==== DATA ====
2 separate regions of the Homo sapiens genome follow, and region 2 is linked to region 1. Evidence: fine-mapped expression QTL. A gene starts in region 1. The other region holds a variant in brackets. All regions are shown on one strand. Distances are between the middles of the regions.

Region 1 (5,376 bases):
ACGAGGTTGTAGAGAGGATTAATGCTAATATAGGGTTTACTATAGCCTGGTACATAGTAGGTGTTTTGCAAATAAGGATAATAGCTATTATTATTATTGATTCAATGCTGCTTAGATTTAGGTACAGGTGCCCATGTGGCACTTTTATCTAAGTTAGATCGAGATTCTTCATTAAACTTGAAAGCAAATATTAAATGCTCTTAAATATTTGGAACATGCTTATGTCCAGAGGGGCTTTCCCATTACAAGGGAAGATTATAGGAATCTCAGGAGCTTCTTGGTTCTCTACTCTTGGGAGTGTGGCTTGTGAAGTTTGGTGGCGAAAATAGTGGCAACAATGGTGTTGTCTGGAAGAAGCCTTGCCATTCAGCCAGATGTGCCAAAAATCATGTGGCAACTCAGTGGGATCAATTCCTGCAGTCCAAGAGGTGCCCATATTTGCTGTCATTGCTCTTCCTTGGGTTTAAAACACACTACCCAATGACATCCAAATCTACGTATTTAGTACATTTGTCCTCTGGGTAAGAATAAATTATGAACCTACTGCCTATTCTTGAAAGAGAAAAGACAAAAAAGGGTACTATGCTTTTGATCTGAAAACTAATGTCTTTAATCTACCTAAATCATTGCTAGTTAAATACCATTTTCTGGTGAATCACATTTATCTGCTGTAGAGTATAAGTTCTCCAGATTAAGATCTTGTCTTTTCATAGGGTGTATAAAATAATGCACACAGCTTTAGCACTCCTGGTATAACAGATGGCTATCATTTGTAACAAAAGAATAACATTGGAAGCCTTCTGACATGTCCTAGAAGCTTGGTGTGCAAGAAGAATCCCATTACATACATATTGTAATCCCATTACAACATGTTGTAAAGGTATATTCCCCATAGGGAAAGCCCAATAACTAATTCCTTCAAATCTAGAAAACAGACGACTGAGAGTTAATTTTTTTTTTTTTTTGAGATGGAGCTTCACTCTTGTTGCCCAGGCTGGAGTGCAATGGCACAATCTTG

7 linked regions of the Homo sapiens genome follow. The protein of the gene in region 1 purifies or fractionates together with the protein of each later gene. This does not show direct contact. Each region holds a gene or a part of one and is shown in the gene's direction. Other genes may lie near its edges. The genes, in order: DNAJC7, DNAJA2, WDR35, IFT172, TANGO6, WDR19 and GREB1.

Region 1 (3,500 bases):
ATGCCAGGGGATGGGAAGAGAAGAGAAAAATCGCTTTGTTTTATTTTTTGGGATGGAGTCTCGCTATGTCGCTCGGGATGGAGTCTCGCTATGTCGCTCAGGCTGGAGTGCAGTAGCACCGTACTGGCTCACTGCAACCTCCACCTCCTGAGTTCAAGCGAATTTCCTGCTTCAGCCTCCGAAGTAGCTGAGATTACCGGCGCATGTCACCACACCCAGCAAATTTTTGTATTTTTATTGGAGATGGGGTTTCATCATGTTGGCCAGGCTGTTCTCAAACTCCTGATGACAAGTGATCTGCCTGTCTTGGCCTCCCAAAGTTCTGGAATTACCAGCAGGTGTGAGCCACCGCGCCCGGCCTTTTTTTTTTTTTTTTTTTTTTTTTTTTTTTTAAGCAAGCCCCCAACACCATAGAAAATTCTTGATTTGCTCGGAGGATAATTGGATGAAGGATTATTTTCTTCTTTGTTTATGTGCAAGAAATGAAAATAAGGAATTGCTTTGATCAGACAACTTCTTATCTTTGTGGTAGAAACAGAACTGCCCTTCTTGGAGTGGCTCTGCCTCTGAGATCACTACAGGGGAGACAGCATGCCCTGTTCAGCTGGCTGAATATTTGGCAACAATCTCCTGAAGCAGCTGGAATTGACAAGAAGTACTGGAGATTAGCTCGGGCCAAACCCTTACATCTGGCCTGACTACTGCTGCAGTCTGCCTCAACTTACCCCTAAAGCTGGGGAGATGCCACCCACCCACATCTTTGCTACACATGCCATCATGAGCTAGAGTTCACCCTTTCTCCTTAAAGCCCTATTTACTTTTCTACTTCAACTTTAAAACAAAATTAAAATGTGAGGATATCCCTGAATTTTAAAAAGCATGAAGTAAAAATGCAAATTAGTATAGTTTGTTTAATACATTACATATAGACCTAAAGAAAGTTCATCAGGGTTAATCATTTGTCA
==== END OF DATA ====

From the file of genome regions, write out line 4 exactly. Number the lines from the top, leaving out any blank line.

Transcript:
7 linked regions of the Homo sapiens genome follow. The protein of the gene in region 1 purifies or fractionates together with the protein of each later gene. This does not show direct contact. Each region holds a gene or a part of one and is shown in the gene's direction. Other genes may lie near its edges. The genes, in order: DNAJC7, DNAJA2, WDR35, IFT172, TANGO6, WDR19 and GREB1.